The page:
Civ. A. No. 89-567-A.
August 28, 1989.
Timothy M. Cook, Washington, D.C., for plaintiffs.
Thomas J. Cawley, John F. Cafferky, Hunton Williams, Fairfax, Va., for defendants.
This matter came before the court on defendants' motions to strike plaintiffs' claims for damages and to strike plaintiffs' jury demand in a case involving the special education treatment of Michael Barnett, a 16-year-old profoundly deaf student. In the case, plaintiffs maintain that although the educational program presently offered Michael is appropriate, it is the duty of the school system to provide that same program at Michael's neighborhood school. Plaintiffs' Complaint alleges a cause of action under the Education For All Handicapped Children Act ("Education Act"), as well as a parallel claims under § 504 of the Rehabilitation Act of 1973 ("§ 504") and 42 U.S.C. § 1983 ("§ 1983"). In addition to seeking equitable relief, plaintiffs have asked for monetary damages in excess of $100,000 for the alleged mental and emotional distress which Michael has supposedly incurred as a result of attending a school other than his neighboring one.
In light of existing authority as well as persuasive policy considerations this court is of the opinion that both of defendants' motions should be granted. With regard to the issue of damages, it has been clearly established that aside from reimbursement to parents for private tuition, compensatory damages are not recoverable under the Education Act. See e.g. Hall v. Vance County Board of Education, 774 F.2d 629, 633 n. 3 (4th Cir. 1985). To allow otherwise, would in effect create a cause of action for "educational malpractice," subjecting the already limited budgets of school systems to added expense. See Anderson v. Thompson, 658 F.2d 1205, 1211-1213 (7th Cir. 1981). This was not the intent of Congress in creating the Education Act. Id.
Moreover, like the Education Act, § 504 does not create any general tort liability for educational malpractice. Monahan v. Nebraska, 687 F.2d 1164, 1171 (8th Cir. 1982). In addition, the Supreme Court has warned against a court's substitution of its own judgment for educational decisions made by state officials. See Id. Thus, this court is of the view that before damages can be sought for basic education claims such as those under § 504, there must be a showing of bad faith or intentional discrimination. See e.g. id. and Timms v. Metro School District, 722 F.2d 1310, 1318 n. 4 (7th Cir. 1983). As no such allegations have been made in this particular case, plaintiffs' claim for damages under the Rehabilitation Act also must fail.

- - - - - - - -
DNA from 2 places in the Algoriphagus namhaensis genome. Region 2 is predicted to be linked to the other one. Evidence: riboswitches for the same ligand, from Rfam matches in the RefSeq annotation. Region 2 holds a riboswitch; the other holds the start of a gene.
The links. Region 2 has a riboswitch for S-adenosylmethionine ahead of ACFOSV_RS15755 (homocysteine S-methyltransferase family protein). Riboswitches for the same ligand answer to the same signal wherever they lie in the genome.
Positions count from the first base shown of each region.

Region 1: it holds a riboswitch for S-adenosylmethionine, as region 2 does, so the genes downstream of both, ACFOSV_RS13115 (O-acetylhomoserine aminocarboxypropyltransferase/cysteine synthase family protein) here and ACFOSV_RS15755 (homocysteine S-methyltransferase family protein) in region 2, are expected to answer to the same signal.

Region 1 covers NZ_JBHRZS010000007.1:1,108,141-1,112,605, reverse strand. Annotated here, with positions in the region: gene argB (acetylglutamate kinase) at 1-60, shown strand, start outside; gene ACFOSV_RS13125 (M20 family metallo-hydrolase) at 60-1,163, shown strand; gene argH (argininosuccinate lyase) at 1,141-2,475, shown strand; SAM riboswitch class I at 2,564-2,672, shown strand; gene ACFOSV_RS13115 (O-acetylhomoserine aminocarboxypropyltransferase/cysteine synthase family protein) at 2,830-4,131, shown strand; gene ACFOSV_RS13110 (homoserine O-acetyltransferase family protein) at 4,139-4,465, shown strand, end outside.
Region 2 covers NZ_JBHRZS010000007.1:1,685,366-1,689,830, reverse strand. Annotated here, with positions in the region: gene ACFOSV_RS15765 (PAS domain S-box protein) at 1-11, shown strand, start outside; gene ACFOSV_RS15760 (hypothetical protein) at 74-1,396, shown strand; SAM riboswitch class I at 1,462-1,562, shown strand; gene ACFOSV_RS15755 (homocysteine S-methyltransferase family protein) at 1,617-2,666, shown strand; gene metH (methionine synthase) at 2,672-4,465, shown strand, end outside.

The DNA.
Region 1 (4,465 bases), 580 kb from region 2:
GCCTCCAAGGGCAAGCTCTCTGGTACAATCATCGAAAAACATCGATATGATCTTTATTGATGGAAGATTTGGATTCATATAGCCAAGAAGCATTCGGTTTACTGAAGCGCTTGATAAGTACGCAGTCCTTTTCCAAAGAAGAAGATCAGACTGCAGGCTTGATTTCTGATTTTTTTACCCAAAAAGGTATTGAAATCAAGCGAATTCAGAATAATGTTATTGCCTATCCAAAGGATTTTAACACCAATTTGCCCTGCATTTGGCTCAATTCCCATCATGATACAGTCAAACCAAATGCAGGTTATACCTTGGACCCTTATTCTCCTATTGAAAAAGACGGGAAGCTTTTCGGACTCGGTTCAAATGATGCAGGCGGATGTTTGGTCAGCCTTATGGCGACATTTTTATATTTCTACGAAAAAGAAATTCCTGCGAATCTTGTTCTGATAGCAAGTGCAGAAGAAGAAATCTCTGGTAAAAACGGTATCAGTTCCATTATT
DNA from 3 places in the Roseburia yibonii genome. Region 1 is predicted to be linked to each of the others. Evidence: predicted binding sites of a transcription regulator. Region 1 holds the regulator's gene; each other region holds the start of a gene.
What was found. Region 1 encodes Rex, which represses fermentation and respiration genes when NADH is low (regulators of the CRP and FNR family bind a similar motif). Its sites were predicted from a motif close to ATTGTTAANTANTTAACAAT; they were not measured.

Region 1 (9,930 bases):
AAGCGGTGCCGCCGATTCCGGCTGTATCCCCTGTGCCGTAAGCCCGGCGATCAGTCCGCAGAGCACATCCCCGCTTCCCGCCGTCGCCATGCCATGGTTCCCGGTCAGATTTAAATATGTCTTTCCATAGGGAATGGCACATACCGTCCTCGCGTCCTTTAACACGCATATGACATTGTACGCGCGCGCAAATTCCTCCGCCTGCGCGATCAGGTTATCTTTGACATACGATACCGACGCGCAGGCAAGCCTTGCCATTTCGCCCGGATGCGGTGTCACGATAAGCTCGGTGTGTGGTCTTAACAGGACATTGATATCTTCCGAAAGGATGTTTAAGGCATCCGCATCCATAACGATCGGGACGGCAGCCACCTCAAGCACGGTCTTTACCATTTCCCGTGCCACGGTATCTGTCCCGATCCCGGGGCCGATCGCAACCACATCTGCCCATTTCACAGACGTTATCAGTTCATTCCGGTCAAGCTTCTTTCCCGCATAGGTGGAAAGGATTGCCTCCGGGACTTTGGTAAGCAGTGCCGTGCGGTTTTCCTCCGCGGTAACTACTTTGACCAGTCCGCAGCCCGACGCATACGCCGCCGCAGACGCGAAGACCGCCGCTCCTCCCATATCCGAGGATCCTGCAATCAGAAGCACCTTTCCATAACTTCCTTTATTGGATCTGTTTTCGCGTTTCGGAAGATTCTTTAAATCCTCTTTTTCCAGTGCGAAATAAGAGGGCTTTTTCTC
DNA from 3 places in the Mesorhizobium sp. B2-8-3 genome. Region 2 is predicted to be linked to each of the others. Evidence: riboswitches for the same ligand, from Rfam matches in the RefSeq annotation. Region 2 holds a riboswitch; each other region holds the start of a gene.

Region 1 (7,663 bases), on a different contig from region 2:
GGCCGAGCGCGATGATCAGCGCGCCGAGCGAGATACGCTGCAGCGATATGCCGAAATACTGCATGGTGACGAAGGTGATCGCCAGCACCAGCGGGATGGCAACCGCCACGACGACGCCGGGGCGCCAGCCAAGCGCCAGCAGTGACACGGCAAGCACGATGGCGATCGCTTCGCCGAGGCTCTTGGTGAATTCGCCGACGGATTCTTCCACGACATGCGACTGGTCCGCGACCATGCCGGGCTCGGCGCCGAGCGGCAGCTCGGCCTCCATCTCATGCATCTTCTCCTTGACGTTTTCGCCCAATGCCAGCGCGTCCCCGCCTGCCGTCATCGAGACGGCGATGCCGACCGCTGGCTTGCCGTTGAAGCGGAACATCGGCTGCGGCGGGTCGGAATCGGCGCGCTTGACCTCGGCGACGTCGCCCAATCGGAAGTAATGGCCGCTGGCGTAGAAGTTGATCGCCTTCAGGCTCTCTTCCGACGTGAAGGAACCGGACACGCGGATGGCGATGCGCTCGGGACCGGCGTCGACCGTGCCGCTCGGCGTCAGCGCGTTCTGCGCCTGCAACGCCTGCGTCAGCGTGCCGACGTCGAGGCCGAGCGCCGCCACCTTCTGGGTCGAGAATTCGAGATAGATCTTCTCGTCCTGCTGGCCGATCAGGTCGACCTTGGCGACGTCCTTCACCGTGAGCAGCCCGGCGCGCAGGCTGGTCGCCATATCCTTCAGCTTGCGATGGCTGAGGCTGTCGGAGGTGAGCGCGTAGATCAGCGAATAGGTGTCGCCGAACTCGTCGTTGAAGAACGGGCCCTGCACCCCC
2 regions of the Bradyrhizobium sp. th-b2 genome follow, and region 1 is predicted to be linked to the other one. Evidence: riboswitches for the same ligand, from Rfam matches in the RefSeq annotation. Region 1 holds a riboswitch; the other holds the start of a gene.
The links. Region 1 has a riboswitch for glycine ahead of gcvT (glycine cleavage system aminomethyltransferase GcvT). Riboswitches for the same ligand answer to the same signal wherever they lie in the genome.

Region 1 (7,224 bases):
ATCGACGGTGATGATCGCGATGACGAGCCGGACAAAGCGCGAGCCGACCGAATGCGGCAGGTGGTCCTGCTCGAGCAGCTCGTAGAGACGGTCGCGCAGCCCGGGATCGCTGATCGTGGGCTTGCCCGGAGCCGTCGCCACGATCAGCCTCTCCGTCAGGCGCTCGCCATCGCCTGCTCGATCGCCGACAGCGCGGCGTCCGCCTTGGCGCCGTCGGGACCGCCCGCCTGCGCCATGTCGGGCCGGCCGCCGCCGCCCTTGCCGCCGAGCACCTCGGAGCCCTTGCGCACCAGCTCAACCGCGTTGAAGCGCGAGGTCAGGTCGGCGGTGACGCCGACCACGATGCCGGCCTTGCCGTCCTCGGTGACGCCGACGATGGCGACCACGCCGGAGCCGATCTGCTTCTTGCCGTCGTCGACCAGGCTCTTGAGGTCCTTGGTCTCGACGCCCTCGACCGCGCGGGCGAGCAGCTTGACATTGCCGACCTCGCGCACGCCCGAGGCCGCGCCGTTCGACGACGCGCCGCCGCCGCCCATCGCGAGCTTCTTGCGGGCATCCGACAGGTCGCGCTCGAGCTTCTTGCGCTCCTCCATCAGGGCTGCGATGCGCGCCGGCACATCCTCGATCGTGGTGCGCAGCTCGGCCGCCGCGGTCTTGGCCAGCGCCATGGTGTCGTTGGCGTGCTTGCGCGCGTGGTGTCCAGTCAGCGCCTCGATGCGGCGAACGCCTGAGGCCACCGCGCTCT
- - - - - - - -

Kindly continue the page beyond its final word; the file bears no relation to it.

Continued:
Finally, this court believes that plaintiffs cannot predicate a claim for damages under § 1983 solely upon the same violations of the Education Act and § 504 which do not afford damages in this particular case. Although the Education Act makes clear that a plaintiff can also pursue claims under § 1983, that section is a derivative cause of action, creating a private right of action only for deprivation of federal rights enunciated elsewhere. Maine v. Thiboutot, 448 U.S. 1, 100 S.Ct. 2502, 65 L.Ed.2d 555 (1980). Thus, this court is of the view that a § 1983 claim must do more than merely reallege a violation of the underlying statute to constitute a viable claim for damages. If the case were otherwise, plaintiffs would be able to circumvent the carefully drafted, comprehensive legislative scheme embodied in the Education Act simply by alleging a § 1983 action to cover the same claim.
Plaintiffs have brought a case meriting review of the school system's special education treatment of a handicapped student. While equitable relief may be sought under the Education Act and § 504, damage claims are inappropriate to this particular case. Thus, defendants' motion to strike plaintiffs' damages claims and consequently defendants' motion to strike the jury demand should be granted.
An appropriate Order shall issue.
This matter came before the court on the defendants' motion to strike plaintiffs' claims for damages and defendants' motion to strike plaintiffs' jury demand. For the reasons stated in the enclosed memorandum it is hereby
ORDERED that both of defendants' motions are GRANTED and the case shall proceed to trial on claims under the Education Act and § 504 of the Rehabilitation Act without a jury.